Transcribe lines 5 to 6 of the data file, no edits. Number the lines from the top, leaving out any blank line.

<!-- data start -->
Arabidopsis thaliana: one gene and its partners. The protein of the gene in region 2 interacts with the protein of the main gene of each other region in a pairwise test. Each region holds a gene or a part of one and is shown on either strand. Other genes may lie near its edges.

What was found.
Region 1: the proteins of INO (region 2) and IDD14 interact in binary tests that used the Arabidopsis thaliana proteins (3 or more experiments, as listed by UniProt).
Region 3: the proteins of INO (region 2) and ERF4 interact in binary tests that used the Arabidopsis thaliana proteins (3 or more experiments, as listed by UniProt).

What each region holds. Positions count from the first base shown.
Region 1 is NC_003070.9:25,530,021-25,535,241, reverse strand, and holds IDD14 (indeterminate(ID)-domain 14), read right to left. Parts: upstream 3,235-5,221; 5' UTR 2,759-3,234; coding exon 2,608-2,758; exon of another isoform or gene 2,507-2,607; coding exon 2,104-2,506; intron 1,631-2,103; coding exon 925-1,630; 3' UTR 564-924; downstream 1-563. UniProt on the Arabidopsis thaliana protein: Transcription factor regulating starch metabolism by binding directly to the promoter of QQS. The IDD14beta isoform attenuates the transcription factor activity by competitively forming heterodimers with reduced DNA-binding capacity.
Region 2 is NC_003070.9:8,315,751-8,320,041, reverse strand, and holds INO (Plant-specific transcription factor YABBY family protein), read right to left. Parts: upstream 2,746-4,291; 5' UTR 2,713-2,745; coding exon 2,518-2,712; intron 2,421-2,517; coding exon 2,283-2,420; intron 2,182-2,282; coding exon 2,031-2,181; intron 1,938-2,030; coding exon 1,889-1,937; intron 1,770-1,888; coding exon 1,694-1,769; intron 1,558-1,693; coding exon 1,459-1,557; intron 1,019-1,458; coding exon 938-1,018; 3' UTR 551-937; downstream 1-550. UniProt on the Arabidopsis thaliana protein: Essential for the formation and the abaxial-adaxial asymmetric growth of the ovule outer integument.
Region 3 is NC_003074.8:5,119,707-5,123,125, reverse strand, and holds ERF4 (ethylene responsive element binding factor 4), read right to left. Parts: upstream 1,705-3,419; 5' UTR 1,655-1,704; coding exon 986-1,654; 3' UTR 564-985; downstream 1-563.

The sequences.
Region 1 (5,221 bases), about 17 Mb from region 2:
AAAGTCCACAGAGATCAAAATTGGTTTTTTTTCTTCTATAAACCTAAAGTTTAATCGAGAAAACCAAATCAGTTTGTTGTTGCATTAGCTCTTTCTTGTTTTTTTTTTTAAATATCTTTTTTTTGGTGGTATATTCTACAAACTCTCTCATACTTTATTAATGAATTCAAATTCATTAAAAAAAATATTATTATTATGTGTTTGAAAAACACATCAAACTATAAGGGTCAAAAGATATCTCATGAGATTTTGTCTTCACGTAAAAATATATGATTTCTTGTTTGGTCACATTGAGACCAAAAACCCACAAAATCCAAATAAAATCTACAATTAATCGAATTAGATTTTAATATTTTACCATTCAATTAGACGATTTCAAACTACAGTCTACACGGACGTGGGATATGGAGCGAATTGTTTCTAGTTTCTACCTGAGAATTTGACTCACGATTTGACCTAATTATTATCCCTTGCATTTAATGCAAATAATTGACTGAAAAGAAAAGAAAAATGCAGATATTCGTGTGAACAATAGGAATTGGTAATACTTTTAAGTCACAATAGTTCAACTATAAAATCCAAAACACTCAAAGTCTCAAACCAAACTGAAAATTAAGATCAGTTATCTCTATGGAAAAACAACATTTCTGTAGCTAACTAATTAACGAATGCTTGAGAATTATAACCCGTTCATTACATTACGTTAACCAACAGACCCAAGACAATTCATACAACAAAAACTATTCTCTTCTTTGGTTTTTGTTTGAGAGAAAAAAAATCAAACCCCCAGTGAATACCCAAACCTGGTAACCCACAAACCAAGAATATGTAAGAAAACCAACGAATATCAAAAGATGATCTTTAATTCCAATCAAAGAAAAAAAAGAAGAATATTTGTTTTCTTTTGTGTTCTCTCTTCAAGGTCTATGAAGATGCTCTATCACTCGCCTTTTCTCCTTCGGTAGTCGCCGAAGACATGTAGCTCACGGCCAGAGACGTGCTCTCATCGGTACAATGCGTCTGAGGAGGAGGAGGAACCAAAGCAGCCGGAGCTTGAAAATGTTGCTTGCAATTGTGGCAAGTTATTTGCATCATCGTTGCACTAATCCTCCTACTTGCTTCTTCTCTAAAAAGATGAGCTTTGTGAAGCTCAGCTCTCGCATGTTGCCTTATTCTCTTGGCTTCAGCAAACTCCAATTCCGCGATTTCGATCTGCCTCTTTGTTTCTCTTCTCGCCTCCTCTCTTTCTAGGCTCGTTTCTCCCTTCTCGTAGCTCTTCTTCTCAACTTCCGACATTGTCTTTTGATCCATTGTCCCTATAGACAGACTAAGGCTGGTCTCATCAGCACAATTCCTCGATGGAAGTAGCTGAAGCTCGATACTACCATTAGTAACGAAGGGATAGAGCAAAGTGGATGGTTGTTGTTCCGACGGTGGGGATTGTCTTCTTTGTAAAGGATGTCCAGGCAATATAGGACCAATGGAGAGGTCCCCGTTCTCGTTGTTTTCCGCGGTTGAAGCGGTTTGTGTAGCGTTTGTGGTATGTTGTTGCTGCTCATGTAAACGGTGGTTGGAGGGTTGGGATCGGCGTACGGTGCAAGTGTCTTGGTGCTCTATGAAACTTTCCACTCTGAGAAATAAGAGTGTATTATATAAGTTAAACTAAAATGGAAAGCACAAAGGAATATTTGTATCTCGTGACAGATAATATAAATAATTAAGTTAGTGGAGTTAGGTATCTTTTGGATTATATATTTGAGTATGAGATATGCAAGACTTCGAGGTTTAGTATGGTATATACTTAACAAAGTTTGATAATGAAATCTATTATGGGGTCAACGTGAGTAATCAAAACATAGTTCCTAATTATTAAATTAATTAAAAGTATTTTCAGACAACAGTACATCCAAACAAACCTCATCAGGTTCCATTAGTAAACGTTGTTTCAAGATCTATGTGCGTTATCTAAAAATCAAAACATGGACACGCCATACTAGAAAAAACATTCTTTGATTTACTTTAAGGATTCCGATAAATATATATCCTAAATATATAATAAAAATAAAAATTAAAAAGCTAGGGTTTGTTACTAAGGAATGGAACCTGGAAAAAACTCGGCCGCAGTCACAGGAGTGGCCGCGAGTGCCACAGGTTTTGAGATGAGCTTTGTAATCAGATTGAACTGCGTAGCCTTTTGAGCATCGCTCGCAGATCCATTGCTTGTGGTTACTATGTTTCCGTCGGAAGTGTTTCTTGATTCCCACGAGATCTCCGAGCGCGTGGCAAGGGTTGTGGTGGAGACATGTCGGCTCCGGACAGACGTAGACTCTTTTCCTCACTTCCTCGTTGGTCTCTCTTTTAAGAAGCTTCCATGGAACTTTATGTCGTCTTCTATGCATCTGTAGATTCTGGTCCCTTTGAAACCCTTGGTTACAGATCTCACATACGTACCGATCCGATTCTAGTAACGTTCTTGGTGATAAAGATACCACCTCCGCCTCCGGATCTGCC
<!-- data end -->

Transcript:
What each region holds. Positions count from the first base shown.
Region 1 is NC_003070.9:25,530,021-25,535,241, reverse strand, and holds IDD14 (indeterminate(ID)-domain 14), read right to left. Parts: upstream 3,235-5,221; 5' UTR 2,759-3,234; coding exon 2,608-2,758; exon of another isoform or gene 2,507-2,607; coding exon 2,104-2,506; intron 1,631-2,103; coding exon 925-1,630; 3' UTR 564-924; downstream 1-563. UniProt on the Arabidopsis thaliana protein: Transcription factor regulating starch metabolism by binding directly to the promoter of QQS. The IDD14beta isoform attenuates the transcription factor activity by competitively forming heterodimers with reduced DNA-binding capacity.